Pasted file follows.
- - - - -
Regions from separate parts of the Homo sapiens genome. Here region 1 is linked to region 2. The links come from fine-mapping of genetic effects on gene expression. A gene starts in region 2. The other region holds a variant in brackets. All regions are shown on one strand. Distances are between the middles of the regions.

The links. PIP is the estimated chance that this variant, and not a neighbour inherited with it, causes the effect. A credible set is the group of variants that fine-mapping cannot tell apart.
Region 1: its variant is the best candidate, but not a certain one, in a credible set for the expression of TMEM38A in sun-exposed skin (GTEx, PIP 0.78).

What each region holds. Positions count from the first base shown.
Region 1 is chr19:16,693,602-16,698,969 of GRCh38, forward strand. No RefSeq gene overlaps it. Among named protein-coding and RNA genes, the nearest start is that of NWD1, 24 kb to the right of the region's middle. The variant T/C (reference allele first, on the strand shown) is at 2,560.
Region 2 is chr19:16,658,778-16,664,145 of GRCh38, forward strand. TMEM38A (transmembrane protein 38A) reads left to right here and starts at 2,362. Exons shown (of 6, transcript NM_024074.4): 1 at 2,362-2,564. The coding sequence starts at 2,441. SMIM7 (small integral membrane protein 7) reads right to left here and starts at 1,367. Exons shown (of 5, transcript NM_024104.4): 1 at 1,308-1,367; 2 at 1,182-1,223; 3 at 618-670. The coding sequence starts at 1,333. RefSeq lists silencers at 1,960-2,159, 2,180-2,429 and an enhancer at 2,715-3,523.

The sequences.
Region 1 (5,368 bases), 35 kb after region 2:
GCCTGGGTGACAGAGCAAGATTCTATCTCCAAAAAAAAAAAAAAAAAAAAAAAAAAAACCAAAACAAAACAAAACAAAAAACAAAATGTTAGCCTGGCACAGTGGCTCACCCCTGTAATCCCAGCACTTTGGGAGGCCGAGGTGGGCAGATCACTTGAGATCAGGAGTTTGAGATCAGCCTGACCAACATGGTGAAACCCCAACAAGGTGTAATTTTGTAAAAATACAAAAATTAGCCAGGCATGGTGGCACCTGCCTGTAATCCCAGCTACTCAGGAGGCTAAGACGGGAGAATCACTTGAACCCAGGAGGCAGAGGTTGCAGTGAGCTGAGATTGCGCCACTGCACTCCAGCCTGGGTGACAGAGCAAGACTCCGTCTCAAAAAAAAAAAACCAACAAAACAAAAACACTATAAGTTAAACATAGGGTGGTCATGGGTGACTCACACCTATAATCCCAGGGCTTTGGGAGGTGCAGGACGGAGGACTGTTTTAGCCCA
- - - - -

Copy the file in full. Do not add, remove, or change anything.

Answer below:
Regions from separate parts of the Homo sapiens genome. Here region 1 is linked to region 2. The links come from fine-mapping of genetic effects on gene expression. A gene starts in region 2. The other region holds a variant in brackets. All regions are shown on one strand. Distances are between the middles of the regions.

The links. PIP is the estimated chance that this variant, and not a neighbour inherited with it, causes the effect. A credible set is the group of variants that fine-mapping cannot tell apart.
Region 1: its variant is the best candidate, but not a certain one, in a credible set for the expression of TMEM38A in sun-exposed skin (GTEx, PIP 0.78).

What each region holds. Positions count from the first base shown.
Region 1 is chr19:16,693,602-16,698,969 of GRCh38, forward strand. No RefSeq gene overlaps it. Among named protein-coding and RNA genes, the nearest start is that of NWD1, 24 kb to the right of the region's middle. The variant T/C (reference allele first, on the strand shown) is at 2,560.
Region 2 is chr19:16,658,778-16,664,145 of GRCh38, forward strand. TMEM38A (transmembrane protein 38A) reads left to right here and starts at 2,362. Exons shown (of 6, transcript NM_024074.4): 1 at 2,362-2,564. The coding sequence starts at 2,441. SMIM7 (small integral membrane protein 7) reads right to left here and starts at 1,367. Exons shown (of 5, transcript NM_024104.4): 1 at 1,308-1,367; 2 at 1,182-1,223; 3 at 618-670. The coding sequence starts at 1,333. RefSeq lists silencers at 1,960-2,159, 2,180-2,429 and an enhancer at 2,715-3,523.

The sequences.
Region 1 (5,368 bases), 35 kb after region 2:
GCCTGGGTGACAGAGCAAGATTCTATCTCCAAAAAAAAAAAAAAAAAAAAAAAAAAAACCAAAACAAAACAAAACAAAAAACAAAATGTTAGCCTGGCACAGTGGCTCACCCCTGTAATCCCAGCACTTTGGGAGGCCGAGGTGGGCAGATCACTTGAGATCAGGAGTTTGAGATCAGCCTGACCAACATGGTGAAACCCCAACAAGGTGTAATTTTGTAAAAATACAAAAATTAGCCAGGCATGGTGGCACCTGCCTGTAATCCCAGCTACTCAGGAGGCTAAGACGGGAGAATCACTTGAACCCAGGAGGCAGAGGTTGCAGTGAGCTGAGATTGCGCCACTGCACTCCAGCCTGGGTGACAGAGCAAGACTCCGTCTCAAAAAAAAAAAACCAACAAAACAAAAACACTATAAGTTAAACATAGGGTGGTCATGGGTGACTCACACCTATAATCCCAGGGCTTTGGGAGGTGCAGGACGGAGGACTGTTTTAGCCCA